In fact, Camilo is comfortable working both in the classical and jazz paradigms, a balancing act which not many professional musicians choose to enter into. He doesn’t seem too concerned with labels, however: “For me there was never ‘this is classical’ or ‘this is jazz’ or ‘this is popular’; there are only two types of music: the ‘good’ and the ‘not so good’ like Duke Ellington used to say,” Camilo says.

“I feel ‘at home’ playing jazz as well as classical music since I don’t really differentiate between them. They are both close to my heart since I started first with Classical and then at the age of 14 I heard the great jazz pianist Art Tatum playing Tea for Two on the radio and I instantly fell in love with jazz,” the pianist says.

This fateful broadcast is what ultimately led to his presence at the Malta Jazz Festival as opposed to a classical music festival elsewhere, and Camilo is looking forward to it: “I have great memories from my previous visits to the festival since the audience was always warm and receptive, so I am excited to come back with my trio and will play a combination of songs from my albums.”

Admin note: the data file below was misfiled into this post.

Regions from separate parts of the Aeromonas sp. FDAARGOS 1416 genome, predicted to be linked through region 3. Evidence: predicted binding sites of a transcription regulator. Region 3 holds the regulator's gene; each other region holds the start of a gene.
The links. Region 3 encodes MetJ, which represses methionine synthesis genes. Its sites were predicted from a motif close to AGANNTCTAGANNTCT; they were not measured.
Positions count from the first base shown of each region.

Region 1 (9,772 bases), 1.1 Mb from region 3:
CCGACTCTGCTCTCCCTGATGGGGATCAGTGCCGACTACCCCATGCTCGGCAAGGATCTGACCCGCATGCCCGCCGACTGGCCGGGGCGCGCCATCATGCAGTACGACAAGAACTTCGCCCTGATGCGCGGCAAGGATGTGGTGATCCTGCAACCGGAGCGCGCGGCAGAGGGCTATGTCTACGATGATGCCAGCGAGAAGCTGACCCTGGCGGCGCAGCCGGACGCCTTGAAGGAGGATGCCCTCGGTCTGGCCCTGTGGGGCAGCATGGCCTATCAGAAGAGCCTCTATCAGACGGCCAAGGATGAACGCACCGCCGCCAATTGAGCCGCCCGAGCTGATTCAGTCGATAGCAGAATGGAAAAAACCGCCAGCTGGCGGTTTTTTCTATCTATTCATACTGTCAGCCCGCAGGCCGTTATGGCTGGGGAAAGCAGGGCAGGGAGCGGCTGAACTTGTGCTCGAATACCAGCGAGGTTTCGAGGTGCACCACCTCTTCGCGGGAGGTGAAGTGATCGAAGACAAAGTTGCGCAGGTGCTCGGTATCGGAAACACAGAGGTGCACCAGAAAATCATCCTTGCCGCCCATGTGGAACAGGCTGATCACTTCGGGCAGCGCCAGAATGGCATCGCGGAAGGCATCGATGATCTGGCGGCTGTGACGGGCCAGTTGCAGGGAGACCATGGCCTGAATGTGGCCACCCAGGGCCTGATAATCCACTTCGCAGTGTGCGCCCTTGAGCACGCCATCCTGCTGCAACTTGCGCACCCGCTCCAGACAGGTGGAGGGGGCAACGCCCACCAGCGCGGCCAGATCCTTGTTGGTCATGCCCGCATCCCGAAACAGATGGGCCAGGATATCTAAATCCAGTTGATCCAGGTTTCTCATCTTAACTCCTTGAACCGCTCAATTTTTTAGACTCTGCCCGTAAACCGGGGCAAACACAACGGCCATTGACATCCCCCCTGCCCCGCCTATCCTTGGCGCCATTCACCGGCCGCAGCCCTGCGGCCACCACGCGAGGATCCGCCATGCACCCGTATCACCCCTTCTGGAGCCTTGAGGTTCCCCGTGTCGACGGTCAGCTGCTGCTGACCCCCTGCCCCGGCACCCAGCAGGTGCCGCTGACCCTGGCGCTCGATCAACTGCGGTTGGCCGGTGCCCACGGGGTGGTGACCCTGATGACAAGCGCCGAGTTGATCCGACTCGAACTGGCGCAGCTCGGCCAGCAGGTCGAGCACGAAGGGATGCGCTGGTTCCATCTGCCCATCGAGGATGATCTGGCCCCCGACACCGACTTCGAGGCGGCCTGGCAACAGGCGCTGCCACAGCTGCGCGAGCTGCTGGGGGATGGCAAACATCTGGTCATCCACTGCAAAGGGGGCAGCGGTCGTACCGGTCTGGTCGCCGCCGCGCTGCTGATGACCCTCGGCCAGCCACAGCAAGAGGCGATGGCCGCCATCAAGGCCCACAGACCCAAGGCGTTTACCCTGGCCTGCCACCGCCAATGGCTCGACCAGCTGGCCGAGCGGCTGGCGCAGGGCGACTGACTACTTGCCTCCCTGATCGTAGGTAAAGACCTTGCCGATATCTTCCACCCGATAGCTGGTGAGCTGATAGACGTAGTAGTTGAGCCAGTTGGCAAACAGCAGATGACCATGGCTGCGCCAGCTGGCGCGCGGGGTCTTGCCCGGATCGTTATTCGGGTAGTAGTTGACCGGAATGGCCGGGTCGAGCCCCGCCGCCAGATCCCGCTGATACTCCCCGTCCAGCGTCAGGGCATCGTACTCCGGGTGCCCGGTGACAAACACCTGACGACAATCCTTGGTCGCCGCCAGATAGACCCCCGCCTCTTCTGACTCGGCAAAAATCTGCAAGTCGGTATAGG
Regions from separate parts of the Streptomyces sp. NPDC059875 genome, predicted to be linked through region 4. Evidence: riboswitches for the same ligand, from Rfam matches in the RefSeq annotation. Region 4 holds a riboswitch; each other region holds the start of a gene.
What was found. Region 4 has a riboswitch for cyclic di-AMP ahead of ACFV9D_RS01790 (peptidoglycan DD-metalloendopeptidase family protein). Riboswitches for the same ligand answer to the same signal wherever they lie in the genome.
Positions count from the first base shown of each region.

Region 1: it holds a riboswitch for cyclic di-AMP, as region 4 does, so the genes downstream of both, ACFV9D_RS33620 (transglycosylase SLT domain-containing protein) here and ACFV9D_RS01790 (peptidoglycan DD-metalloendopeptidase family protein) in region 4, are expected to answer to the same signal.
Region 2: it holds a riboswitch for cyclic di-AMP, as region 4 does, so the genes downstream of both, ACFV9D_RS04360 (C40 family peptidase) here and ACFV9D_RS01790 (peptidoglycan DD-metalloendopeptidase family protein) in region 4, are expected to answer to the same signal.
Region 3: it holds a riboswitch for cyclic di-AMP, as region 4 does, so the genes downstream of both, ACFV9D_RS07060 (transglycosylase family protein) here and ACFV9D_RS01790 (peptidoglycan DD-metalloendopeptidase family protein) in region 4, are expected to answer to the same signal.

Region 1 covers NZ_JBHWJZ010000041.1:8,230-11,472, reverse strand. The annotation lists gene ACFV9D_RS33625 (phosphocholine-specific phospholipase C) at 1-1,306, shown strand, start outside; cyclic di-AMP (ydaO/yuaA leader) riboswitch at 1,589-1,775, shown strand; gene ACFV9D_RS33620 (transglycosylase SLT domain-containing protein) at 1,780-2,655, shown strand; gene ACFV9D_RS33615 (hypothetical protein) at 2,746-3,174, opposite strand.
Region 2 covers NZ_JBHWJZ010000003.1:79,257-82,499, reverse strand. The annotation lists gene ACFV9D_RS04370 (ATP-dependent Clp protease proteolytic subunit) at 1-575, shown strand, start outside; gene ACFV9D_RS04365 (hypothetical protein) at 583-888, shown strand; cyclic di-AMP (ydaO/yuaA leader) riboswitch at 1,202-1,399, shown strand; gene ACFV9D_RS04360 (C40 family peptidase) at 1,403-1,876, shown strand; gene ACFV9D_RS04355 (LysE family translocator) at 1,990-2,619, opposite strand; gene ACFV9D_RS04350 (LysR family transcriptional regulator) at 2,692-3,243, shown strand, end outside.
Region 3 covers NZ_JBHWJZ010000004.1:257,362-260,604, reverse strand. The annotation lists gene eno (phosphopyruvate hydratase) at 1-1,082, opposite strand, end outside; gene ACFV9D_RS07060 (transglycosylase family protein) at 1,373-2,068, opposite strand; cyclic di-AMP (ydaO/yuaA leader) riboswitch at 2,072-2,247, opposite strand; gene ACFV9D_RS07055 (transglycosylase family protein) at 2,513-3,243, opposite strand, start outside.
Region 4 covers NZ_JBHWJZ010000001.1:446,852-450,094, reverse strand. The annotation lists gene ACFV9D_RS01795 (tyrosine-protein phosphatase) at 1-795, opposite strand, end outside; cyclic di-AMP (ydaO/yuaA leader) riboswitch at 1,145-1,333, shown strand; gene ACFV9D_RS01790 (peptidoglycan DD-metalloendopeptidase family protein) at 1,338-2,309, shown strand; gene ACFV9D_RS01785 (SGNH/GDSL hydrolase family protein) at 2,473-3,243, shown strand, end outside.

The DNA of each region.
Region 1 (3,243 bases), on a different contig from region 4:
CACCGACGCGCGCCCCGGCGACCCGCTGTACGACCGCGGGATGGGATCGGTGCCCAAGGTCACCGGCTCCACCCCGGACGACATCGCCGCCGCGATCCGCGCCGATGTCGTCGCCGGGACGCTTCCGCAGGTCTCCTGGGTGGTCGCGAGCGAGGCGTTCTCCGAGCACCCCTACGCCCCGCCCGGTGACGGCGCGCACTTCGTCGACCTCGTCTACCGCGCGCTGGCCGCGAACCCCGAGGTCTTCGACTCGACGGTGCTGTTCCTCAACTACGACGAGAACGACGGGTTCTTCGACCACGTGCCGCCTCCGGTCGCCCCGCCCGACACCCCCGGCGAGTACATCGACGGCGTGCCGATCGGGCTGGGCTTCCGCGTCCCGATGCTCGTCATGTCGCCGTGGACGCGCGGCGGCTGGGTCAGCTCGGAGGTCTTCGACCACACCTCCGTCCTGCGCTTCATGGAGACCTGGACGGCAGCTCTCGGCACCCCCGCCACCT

In the time between this interview and his trio’s performance at the Jazz Festival, Camilo will have played in five different countries in two different ensembles – his trio, with Cliff Almond and Lincoln Goines – and his duo with Tomatito, the flamenco guitarist. A couple of days later, he will be giving a solo piano performance.

If this varied schedule says one thing, it’s that Camilo enjoys playing in all of these settings: “It’s not possible for me to choose since each one has their different enjoyments and difficulties. With the trio the interplay and communication we have with each other is amazing, so as a composer and arranger I try to write music that would pose a challenge to them both as performers and improvisers. The solo piano gives me absolute freedom and makes me feel ‘at one’ with the instrument, but the challenge here is to keep your audience interested and focused with your musical journey.”